The Roar
The Roar


Why All Black fans should be worried about the Wallabies' and Springboks' woes

The Springboks has the All Blacks in the Rugby World Cup final. Will the Wallabies join them? (AP Photo/Rob Taggart)
Roar Guru
18th May, 2017
6023 Reads

Too many Kiwis seem to be basking in the downfall of Australian and South African rugby.

Social media is plastered with New Zealanders celebrating as union in Australia and South Africa tears itself apart. Admittedly social media trends aren’t always that well informed but it is a representation of broad public opinion nevertheless.

There are gleeful declarations that NPC sides are stronger than the Australian provinces. Then there are the protestations that all five New Zealand Super Rugby sides should be finalists this year.

After all, those five sides routinely beat Australian and South African competition for that matter. It’s as simple as that, isn’t it?

And it is not just the cesspit of social media clickbait either. The New Zealand Herald has already started a campaign of excuses should Johannesburg’s Lions, a hell of a team deserving of praise in every respect, win the competition.

Everybody knows New Zealand is the greatest rugby nation in the world. I say that without a hint of sarcasm.

The All Blacks have won three Rugby World Cups, more than anyone else. The Junior All Blacks have won almost every junior title over the past 15 years. New Zealand Super Rugby teams have been, and will continue to be, dominant, with few exceptions.

New Zealand All Blacks players celebrated defeating South Africa Springboks 2015 Rugby World Cup semi-final

(AP Photo/Rob Taggart)

The NPC is the greatest semi-professional championship anywhere in the world and is fed by an amazingly developed and talented schoolboy competition.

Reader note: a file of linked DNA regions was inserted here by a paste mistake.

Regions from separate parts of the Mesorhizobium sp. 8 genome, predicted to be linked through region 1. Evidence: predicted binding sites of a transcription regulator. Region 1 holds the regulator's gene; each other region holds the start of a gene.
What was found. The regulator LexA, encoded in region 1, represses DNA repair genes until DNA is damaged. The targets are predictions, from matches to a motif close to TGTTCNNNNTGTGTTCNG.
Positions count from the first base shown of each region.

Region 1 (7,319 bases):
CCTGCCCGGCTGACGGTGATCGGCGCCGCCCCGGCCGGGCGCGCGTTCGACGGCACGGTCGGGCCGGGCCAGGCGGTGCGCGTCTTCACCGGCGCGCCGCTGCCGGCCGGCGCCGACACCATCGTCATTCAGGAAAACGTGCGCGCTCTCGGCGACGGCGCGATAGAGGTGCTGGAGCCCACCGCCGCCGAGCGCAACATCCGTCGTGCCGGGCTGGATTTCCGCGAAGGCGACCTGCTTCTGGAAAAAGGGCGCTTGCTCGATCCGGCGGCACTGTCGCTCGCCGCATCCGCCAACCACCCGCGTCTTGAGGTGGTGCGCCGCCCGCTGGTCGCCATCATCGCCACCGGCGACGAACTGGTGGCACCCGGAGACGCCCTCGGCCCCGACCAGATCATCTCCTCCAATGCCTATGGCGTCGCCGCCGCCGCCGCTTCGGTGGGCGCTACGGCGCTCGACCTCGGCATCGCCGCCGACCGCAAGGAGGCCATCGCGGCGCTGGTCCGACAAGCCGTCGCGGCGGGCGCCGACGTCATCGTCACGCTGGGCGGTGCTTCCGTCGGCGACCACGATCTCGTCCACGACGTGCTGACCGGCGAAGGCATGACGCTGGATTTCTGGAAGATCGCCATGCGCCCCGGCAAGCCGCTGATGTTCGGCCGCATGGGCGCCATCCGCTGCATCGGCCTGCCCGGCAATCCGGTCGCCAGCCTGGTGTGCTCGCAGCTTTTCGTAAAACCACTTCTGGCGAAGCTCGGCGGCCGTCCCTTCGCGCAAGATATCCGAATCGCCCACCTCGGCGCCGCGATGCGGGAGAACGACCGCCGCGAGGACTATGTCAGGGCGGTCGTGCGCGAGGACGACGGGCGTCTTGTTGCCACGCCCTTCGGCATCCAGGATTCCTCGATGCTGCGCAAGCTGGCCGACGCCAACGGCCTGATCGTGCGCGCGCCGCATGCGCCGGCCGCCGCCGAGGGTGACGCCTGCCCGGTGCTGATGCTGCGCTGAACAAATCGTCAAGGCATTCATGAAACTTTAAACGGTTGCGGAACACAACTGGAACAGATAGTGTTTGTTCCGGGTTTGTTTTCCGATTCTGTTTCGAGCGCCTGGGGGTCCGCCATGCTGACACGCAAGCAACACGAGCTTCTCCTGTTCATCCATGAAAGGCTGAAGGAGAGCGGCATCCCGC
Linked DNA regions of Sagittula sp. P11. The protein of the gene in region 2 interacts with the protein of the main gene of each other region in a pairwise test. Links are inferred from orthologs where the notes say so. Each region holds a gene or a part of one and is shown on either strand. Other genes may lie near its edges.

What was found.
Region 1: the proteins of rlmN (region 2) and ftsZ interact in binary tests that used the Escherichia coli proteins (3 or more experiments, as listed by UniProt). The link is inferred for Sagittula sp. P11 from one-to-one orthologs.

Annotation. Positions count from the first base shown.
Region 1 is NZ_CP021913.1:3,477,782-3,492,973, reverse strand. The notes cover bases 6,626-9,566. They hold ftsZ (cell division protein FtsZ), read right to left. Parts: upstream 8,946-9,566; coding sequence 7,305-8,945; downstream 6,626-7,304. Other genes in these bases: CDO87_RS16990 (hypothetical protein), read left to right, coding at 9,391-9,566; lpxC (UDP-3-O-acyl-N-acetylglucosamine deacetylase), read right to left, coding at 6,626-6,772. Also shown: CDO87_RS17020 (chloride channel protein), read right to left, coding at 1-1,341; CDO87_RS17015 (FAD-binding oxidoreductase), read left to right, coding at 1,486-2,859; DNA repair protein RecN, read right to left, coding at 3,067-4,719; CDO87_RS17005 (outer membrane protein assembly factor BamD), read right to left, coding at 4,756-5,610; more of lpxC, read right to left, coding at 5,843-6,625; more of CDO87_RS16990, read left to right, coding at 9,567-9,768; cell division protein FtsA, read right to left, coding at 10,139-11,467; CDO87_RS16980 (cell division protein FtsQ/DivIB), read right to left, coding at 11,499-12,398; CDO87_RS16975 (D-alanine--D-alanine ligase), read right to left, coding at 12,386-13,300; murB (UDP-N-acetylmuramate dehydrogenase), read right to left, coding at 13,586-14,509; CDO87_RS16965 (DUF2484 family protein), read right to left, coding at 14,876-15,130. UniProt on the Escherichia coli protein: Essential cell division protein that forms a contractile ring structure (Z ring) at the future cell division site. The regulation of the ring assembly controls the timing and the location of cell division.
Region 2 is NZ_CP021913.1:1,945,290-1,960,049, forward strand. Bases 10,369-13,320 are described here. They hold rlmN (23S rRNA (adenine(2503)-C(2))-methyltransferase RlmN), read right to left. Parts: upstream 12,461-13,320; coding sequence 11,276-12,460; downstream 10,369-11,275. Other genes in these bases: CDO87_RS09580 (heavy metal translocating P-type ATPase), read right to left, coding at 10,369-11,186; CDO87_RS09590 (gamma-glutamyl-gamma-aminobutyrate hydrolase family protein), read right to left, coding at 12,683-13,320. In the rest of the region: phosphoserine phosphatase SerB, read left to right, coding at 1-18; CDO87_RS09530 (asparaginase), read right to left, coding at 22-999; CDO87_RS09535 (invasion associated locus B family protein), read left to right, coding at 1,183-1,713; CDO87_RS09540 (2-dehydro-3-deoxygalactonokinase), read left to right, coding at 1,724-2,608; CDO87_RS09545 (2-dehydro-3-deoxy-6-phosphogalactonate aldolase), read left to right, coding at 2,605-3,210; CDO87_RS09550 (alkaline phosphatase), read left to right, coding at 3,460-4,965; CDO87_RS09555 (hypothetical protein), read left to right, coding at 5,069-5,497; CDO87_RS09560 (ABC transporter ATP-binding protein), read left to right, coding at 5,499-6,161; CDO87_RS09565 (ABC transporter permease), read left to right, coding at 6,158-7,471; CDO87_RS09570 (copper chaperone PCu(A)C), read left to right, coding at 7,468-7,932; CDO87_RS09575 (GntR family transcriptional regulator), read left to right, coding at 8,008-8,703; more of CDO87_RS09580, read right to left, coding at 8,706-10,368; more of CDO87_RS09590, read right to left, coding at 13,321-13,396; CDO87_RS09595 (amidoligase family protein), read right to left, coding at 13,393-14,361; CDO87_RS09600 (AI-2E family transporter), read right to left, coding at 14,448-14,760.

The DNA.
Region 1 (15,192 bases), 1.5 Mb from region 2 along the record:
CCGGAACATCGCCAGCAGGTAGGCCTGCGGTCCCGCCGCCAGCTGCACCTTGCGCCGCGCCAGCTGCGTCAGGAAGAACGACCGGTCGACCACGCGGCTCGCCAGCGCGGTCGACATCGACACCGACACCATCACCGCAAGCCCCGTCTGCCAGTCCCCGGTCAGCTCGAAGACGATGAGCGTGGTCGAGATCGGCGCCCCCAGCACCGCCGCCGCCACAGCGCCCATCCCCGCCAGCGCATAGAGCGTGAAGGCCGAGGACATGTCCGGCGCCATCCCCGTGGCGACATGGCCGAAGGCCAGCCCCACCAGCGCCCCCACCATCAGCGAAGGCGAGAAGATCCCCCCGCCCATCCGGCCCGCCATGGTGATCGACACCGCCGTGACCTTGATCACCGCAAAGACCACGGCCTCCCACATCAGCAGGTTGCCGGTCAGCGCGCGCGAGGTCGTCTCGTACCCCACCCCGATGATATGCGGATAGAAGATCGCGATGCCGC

Yet all that doesn’t appear to be enough for many Kiwis. I say many, because there are some who genuinely care about the game and the bigger international picture. Yet those supporters are sadly quiet at the moment.

If Kiwis really love the game of rugby, rather than just winning, there should be a groundswell of sympathy in New Zealand for the plight of the game in Australia and South Africa.

There should also be profound worry and concern.

One could easily argue that the strength of the Wallabies between 1991 and 2003 played an important role in the All Blacks’ successes in 2011 and 2015. Arguably no union in the world adapted as quickly to professional rugby as Australia. Alan Jones, Bob Dwyer, Rod McQueen and Eddie Jones all were pivotal in developing the professional game in the Southern Hemisphere and forging ahead of Europe.

The same could be said for Jake White’s Springboks, who strongly challenged the All Blacks at a junior level before going on to win the World Cup in 2007. Without that competition in the years before, would the All Blacks have seen off such a stern challenge from the French in 2011?

Even the most ardent New Zealand Rugby Union administrators and coaches would recognise that maintaining a strong game in Australia and South Africa is vital to the success of rugby in New Zealand in the long term. Perhaps this is why the NZRU and SANZAAR set up the so-called ‘farcical’ finals qualification system in the first place.